Maybe not quite that many, but I have many-a-time blogged about the sudden acquisition of a basic and somehow overlooked piece of fundamental logic.
I was reading about trees recently - deciduous varieties - and it seems that at the point that the tree decides, through chill or lack of light or combination of both that it is time to let its summer coat go, a chemical reaction takes place and each leaf detaches from the mother ship, deprived of its usual water and nutrient supply.
Every species of tree is different of course - early budding and early shutting down such as the horse chestnut, or more cautious, like our very late-leafing apple tree which still seems to have ninety percent of all its foliage. At the moment our lawn is perpetually covered with papery yellow and brown leaves of our towering lime tree.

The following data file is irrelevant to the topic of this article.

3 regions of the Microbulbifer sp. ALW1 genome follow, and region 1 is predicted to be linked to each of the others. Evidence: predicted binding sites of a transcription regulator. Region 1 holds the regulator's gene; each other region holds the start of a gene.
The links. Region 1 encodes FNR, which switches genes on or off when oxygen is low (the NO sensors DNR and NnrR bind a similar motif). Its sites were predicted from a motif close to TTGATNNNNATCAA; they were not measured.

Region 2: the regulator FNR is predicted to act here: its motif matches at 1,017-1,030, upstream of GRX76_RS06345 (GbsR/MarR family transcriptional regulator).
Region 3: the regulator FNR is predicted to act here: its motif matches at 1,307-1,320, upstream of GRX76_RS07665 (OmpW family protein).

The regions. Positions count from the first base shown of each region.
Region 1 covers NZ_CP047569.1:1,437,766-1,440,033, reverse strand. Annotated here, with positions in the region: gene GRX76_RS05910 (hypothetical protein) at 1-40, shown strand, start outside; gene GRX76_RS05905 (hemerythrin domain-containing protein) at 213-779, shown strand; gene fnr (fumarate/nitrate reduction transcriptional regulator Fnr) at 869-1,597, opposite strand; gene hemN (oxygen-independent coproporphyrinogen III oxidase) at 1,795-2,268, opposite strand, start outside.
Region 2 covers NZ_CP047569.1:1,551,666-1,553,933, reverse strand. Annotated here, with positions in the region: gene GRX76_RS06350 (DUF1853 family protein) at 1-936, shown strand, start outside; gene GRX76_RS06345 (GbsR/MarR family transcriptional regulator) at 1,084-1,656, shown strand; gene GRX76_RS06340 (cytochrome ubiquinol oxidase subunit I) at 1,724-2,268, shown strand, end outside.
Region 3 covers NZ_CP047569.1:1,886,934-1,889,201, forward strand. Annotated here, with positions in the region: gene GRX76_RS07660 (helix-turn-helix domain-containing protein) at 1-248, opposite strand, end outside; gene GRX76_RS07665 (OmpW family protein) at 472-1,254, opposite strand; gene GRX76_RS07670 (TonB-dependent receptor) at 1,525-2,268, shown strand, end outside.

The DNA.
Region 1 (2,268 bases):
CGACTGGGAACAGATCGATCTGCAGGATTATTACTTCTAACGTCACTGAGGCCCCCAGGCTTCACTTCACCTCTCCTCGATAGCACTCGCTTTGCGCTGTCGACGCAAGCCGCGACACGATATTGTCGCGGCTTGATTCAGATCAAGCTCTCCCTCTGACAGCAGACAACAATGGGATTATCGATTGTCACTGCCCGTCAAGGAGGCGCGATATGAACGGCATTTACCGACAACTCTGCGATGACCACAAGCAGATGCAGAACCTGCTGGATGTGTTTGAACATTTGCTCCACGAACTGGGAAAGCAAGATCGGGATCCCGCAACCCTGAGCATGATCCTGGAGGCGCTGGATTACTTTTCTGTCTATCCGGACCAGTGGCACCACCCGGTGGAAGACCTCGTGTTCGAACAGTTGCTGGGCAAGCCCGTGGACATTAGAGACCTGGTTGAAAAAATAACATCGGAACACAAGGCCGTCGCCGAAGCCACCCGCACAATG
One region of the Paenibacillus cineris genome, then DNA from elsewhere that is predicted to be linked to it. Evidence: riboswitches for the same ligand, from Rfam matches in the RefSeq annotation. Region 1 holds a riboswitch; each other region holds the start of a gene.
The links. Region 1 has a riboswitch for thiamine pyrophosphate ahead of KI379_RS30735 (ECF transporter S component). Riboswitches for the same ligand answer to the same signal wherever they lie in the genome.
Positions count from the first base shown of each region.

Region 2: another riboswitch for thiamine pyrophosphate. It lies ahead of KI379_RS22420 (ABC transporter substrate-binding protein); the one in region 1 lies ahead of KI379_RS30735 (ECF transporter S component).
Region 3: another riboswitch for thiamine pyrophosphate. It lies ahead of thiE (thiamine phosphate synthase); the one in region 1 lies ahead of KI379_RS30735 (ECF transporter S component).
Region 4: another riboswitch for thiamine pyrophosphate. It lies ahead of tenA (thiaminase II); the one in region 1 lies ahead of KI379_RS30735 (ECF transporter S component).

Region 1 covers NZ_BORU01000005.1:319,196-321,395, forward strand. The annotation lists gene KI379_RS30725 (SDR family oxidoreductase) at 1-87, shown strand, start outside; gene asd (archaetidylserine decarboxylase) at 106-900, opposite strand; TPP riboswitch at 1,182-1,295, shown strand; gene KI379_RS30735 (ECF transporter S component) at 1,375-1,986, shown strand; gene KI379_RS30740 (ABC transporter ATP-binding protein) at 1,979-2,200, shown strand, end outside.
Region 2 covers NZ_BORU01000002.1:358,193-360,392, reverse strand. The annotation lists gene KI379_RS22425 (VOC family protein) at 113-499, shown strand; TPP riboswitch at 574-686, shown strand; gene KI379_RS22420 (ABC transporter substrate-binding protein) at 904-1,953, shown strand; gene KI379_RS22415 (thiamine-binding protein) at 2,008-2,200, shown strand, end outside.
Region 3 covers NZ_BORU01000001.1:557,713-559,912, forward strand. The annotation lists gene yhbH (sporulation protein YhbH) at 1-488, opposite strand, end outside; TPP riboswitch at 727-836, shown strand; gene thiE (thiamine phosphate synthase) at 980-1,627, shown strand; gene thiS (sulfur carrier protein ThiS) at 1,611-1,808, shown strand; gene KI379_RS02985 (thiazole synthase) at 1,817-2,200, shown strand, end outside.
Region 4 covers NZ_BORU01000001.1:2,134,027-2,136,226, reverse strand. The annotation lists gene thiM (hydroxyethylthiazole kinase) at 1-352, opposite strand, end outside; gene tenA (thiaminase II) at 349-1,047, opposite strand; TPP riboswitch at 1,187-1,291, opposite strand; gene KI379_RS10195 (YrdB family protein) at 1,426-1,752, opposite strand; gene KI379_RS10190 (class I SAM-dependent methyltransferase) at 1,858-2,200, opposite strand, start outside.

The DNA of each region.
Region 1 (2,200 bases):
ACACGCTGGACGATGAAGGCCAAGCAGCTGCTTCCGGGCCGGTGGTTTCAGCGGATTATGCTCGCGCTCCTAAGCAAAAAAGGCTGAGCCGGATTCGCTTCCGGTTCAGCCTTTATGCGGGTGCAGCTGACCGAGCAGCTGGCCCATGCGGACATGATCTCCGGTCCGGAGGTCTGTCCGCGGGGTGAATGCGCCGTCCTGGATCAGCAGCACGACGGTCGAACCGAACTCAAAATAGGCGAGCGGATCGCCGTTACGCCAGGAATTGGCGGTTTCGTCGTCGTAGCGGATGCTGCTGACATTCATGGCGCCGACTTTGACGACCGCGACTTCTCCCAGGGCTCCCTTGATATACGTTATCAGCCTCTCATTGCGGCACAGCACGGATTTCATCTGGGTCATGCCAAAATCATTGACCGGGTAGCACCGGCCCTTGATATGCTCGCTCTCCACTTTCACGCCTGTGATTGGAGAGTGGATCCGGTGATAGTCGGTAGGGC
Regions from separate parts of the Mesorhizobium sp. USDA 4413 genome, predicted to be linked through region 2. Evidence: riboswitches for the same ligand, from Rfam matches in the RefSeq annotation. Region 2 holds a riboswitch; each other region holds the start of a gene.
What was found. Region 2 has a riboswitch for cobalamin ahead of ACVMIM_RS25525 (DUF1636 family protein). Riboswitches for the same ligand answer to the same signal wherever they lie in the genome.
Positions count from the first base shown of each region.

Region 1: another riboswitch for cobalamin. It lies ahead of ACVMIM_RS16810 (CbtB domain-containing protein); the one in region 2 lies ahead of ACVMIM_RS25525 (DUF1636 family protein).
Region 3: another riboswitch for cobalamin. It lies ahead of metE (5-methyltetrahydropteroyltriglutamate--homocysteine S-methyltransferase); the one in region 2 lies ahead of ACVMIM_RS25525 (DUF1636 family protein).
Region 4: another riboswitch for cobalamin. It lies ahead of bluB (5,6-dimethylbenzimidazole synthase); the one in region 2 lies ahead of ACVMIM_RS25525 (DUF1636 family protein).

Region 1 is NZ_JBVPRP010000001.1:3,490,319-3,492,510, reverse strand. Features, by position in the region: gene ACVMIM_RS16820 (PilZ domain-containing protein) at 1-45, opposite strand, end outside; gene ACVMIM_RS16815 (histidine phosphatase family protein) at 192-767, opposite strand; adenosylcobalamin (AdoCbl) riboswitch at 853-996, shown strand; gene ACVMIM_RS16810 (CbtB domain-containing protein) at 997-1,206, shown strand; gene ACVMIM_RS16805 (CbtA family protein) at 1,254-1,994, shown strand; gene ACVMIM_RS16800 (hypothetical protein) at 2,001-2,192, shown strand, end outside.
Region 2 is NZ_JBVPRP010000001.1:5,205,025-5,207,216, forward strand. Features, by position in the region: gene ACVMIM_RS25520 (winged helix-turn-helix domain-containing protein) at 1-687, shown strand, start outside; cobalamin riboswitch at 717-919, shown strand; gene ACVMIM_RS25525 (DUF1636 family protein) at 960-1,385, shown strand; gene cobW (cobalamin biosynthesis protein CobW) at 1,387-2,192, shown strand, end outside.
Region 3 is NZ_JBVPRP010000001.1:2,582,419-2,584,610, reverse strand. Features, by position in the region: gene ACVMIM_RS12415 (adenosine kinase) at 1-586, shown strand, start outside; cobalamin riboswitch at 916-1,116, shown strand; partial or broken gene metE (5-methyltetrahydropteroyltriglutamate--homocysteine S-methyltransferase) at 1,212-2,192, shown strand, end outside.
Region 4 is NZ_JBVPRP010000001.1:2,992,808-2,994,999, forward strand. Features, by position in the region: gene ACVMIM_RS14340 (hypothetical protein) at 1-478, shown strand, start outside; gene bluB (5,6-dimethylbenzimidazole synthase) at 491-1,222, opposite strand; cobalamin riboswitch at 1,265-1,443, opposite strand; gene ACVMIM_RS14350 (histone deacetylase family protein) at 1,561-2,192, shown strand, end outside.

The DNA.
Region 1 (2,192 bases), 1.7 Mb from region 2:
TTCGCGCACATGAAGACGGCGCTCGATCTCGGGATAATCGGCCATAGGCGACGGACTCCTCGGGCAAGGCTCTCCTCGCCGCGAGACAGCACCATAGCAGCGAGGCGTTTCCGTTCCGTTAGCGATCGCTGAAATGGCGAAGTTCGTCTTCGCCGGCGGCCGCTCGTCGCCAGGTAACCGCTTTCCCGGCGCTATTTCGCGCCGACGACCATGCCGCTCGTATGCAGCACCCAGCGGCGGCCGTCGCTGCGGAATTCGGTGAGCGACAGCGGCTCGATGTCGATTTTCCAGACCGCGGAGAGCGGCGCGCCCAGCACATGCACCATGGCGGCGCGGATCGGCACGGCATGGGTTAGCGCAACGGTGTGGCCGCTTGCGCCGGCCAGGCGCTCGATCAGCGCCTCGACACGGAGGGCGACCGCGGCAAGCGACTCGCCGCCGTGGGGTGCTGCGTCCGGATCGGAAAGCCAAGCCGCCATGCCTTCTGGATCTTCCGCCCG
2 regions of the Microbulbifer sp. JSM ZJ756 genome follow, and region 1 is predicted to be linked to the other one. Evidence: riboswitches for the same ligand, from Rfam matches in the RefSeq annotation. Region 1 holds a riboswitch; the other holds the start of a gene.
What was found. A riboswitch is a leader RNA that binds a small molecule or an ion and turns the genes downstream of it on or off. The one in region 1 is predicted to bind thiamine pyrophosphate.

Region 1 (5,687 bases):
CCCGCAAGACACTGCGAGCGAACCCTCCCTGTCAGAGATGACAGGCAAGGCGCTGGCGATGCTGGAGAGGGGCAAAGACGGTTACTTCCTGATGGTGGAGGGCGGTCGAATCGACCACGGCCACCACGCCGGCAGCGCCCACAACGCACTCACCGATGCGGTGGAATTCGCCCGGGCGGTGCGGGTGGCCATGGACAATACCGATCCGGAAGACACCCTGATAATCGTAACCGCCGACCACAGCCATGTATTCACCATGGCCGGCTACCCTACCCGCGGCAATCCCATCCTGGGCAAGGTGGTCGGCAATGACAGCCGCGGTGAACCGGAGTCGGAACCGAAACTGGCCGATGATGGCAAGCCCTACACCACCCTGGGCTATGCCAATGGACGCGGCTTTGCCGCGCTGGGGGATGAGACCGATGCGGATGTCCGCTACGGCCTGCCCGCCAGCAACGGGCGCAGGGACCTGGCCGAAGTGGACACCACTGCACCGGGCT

Usually, we rake, perhaps dump the leaves on a tarp and drag them to various mulch piles, the tarps gradually ripping and thinning in the process, or just pick them up by hand. But this year, Dr Lockett seized with sudden wisdom, cut two pieces of old hardboard from the woodpile and started to use them like large mole hands. It's transformed the job, the leaves crushed and pinned between the wood - actually very satisfying to do too. Why did we not invent this before?